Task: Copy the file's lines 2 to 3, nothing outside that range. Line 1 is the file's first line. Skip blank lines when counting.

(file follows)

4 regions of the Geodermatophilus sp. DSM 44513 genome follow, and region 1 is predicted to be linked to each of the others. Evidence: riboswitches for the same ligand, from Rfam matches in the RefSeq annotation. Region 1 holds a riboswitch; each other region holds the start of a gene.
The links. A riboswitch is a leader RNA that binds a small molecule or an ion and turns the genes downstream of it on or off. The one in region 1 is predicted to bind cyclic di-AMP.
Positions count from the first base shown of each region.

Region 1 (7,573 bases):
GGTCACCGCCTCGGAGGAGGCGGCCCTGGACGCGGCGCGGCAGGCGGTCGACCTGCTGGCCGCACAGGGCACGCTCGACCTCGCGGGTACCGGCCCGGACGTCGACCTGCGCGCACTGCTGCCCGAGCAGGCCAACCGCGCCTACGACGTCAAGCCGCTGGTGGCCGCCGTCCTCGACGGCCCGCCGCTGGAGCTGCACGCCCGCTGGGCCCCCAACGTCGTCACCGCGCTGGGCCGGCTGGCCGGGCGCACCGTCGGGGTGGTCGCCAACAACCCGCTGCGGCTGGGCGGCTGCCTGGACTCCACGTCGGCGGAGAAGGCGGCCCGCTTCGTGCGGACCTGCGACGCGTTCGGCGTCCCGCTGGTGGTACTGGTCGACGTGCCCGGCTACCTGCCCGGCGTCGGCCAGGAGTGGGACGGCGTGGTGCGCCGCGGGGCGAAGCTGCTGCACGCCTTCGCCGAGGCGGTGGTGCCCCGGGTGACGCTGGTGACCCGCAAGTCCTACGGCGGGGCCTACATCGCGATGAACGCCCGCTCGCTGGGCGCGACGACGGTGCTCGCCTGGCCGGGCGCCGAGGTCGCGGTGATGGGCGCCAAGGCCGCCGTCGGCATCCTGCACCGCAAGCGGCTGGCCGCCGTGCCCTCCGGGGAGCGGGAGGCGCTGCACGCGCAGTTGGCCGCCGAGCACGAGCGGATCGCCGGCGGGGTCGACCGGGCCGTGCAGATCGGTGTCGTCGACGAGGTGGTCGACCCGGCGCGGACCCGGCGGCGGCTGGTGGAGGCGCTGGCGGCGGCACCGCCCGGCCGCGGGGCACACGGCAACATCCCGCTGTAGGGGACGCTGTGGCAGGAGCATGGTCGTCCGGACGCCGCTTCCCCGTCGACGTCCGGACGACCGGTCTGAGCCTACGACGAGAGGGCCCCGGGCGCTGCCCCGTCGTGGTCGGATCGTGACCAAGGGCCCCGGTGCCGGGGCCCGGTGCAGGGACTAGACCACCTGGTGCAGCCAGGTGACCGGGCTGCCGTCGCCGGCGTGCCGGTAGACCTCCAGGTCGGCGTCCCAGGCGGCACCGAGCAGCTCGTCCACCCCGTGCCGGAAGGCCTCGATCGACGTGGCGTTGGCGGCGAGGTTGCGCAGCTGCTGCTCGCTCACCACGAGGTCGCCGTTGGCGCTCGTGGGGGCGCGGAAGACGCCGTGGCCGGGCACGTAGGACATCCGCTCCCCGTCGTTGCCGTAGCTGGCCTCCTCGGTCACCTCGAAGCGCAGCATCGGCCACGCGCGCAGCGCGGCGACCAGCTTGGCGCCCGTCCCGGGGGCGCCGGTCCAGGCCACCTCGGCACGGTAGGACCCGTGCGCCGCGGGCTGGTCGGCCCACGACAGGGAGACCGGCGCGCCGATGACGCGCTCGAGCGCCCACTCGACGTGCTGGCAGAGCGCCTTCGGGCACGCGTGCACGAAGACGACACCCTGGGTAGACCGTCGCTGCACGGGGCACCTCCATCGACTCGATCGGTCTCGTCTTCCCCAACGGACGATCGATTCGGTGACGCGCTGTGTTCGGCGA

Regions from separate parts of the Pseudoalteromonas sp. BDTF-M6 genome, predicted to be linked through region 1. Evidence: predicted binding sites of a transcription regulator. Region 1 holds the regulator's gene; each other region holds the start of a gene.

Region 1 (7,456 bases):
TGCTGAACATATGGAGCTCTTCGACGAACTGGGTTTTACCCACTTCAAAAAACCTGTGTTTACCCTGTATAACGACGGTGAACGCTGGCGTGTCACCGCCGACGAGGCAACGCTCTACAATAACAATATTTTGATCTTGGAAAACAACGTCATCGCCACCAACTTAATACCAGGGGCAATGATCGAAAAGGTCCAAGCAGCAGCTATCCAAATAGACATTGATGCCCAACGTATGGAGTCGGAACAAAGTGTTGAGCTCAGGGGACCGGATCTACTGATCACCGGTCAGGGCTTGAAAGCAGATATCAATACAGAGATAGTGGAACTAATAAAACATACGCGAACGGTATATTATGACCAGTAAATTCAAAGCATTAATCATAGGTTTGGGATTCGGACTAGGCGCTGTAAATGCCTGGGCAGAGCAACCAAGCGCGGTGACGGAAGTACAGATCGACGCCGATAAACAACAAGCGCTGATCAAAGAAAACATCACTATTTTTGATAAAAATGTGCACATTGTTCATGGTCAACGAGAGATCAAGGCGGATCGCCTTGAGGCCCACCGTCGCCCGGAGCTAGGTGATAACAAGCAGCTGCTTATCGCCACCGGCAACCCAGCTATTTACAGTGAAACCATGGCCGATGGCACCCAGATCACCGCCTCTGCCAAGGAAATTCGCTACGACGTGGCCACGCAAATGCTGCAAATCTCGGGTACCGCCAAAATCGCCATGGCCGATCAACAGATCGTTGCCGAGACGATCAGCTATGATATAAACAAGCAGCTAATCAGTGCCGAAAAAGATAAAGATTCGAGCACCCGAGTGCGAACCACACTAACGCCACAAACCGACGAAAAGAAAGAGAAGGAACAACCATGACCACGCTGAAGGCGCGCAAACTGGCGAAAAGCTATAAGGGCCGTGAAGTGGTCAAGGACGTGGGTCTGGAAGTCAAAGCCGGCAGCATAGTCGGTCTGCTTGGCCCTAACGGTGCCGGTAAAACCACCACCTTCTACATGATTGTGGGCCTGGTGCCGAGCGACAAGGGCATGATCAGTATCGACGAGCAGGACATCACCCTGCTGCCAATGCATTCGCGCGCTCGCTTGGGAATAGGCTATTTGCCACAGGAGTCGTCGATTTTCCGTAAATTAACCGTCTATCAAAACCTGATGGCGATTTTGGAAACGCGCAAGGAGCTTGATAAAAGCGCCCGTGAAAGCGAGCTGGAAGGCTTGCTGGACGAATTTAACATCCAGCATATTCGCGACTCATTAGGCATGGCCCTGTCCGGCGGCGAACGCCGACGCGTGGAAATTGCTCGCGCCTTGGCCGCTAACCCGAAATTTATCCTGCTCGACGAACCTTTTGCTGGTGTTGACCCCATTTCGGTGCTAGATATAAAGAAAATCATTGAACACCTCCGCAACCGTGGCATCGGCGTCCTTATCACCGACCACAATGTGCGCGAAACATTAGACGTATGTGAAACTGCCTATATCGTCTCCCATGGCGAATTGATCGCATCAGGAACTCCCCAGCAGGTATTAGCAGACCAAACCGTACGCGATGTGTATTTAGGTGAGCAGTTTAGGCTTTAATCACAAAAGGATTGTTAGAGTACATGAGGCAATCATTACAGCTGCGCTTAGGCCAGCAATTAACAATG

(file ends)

The links. A riboswitch is a leader RNA that binds a small molecule or an ion and turns the genes downstream of it on or off. The one in region 1 is predicted to bind cyclic di-AMP.
Positions count from the first base shown of each region.